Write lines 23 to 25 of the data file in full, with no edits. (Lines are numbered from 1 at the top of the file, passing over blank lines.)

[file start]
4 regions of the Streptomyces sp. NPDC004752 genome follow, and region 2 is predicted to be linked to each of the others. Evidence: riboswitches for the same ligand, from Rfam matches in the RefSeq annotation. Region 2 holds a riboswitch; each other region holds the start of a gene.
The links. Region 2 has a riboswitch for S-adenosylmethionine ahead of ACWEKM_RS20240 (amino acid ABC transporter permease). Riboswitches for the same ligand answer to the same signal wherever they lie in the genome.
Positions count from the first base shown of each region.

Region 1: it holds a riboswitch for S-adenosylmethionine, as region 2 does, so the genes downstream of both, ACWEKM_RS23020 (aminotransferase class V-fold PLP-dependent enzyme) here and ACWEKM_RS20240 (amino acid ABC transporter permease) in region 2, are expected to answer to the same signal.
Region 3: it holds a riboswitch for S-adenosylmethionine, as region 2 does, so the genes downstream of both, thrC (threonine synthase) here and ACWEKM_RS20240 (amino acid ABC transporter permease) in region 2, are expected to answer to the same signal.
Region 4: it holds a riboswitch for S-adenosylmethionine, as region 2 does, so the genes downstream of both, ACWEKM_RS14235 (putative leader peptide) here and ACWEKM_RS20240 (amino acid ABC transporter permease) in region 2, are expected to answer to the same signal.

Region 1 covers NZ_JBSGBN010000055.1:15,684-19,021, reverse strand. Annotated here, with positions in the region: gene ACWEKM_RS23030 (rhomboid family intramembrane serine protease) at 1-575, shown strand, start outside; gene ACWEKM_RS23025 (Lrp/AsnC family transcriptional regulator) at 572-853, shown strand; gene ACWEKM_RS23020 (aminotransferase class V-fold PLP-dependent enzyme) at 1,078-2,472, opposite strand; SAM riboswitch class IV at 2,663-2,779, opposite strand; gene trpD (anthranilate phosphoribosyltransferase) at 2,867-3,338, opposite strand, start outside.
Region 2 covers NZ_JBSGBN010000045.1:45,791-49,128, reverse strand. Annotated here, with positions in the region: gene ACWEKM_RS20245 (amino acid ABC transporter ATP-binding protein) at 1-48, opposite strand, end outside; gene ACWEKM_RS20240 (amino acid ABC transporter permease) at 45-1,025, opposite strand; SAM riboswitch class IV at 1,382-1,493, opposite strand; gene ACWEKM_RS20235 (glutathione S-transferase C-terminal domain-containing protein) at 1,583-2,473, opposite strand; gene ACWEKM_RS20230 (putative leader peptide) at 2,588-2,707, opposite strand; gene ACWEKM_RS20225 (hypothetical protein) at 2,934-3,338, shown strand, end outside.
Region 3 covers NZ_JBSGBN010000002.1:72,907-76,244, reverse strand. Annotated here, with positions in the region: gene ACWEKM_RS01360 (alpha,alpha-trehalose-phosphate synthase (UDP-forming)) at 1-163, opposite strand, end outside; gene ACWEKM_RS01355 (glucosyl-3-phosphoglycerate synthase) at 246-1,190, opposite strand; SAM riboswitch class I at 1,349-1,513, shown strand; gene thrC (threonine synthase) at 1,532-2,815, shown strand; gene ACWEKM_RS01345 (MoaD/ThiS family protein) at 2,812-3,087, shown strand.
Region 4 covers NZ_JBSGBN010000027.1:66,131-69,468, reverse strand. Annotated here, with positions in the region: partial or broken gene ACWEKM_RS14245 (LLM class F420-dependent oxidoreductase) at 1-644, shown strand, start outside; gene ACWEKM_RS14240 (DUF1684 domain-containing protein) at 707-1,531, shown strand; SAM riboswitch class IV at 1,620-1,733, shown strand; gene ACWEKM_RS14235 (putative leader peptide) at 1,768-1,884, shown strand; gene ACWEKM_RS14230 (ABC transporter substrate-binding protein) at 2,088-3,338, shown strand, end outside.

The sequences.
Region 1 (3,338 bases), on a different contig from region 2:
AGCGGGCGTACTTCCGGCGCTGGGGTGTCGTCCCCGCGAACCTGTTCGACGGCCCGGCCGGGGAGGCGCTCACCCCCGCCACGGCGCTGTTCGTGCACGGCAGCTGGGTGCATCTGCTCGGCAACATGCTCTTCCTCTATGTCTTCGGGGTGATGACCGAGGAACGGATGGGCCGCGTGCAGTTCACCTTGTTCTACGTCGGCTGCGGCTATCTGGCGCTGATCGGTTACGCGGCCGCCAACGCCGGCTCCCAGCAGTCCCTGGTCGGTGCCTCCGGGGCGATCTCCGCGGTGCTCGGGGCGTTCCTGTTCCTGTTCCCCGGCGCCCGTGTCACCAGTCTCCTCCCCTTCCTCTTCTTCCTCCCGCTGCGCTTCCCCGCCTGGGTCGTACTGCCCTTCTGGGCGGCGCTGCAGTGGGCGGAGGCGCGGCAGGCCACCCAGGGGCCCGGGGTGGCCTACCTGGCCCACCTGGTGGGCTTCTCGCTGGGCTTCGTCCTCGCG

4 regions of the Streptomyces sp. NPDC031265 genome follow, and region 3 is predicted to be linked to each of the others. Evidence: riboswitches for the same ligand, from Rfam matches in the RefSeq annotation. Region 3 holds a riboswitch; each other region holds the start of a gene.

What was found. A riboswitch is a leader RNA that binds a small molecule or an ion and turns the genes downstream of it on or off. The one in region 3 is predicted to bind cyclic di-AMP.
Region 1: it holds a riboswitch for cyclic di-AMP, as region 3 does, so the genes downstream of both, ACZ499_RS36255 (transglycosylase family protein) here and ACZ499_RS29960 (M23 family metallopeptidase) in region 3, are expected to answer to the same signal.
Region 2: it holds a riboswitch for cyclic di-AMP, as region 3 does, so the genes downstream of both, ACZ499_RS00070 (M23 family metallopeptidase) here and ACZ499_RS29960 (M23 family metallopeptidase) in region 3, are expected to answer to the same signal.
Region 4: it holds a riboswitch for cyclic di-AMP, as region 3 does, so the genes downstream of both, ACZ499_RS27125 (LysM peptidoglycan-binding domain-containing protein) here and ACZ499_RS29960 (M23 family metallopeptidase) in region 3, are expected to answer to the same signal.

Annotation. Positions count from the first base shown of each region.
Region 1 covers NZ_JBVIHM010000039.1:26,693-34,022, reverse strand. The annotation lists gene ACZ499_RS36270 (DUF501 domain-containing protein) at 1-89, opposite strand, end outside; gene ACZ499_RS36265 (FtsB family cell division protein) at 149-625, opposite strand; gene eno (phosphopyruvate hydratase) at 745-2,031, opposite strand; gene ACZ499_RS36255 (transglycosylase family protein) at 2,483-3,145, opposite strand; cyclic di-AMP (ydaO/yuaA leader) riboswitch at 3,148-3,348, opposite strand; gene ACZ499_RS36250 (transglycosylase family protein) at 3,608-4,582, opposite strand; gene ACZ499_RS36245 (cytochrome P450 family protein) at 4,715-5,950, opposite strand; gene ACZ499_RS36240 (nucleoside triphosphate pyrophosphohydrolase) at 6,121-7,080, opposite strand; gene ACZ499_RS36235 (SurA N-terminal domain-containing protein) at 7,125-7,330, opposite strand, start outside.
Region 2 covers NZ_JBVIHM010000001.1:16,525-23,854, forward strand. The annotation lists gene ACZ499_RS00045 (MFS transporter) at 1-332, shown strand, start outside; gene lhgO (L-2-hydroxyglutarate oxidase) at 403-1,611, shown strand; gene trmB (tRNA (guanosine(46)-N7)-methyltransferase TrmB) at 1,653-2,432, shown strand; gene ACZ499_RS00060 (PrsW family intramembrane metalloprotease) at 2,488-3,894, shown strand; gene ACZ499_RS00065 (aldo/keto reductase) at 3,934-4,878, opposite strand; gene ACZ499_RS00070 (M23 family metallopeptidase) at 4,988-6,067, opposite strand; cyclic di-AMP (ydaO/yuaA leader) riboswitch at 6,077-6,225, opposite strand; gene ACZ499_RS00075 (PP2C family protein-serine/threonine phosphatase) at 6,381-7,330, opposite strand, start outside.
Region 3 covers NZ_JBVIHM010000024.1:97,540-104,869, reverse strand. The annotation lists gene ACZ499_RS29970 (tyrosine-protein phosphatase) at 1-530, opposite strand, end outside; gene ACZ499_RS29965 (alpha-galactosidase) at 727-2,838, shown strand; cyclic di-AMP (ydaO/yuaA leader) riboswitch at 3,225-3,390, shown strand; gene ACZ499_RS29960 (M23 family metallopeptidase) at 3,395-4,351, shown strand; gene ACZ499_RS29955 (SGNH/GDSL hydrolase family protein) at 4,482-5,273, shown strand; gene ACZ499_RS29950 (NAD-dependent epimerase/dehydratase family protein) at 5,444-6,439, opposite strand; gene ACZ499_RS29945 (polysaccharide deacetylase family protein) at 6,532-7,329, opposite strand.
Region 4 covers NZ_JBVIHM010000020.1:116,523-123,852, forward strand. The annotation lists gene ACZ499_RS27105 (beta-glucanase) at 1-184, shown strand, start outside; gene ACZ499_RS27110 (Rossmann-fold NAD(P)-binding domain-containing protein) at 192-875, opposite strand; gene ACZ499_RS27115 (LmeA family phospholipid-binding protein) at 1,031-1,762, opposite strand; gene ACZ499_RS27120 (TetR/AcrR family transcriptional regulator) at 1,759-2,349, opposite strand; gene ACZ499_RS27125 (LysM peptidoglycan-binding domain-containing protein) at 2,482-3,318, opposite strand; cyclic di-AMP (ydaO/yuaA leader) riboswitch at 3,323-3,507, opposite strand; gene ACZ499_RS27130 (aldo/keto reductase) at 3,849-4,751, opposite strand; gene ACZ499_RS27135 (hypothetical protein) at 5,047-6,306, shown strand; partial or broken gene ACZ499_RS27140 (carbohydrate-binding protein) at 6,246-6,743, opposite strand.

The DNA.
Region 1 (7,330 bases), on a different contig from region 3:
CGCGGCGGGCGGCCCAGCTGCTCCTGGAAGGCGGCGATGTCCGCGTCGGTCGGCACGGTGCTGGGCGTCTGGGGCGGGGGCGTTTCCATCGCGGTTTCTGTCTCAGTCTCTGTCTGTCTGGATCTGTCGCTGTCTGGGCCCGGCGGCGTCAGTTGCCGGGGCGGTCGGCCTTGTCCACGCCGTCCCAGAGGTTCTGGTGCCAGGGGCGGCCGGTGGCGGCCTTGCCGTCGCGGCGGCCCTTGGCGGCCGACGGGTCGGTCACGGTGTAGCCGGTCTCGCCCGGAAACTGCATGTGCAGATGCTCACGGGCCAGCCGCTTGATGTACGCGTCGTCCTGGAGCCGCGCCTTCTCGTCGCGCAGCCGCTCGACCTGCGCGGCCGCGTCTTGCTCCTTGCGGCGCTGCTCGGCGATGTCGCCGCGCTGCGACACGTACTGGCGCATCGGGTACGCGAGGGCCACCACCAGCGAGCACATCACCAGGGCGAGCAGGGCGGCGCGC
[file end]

Region 4 covers NZ_JBVIHM010000020.1:116,523-123,852, forward strand. The annotation lists gene ACZ499_RS27105 (beta-glucanase) at 1-184, shown strand, start outside; gene ACZ499_RS27110 (Rossmann-fold NAD(P)-binding domain-containing protein) at 192-875, opposite strand; gene ACZ499_RS27115 (LmeA family phospholipid-binding protein) at 1,031-1,762, opposite strand; gene ACZ499_RS27120 (TetR/AcrR family transcriptional regulator) at 1,759-2,349, opposite strand; gene ACZ499_RS27125 (LysM peptidoglycan-binding domain-containing protein) at 2,482-3,318, opposite strand; cyclic di-AMP (ydaO/yuaA leader) riboswitch at 3,323-3,507, opposite strand; gene ACZ499_RS27130 (aldo/keto reductase) at 3,849-4,751, opposite strand; gene ACZ499_RS27135 (hypothetical protein) at 5,047-6,306, shown strand; partial or broken gene ACZ499_RS27140 (carbohydrate-binding protein) at 6,246-6,743, opposite strand.

The DNA.
Region 1 (7,330 bases), on a different contig from region 3: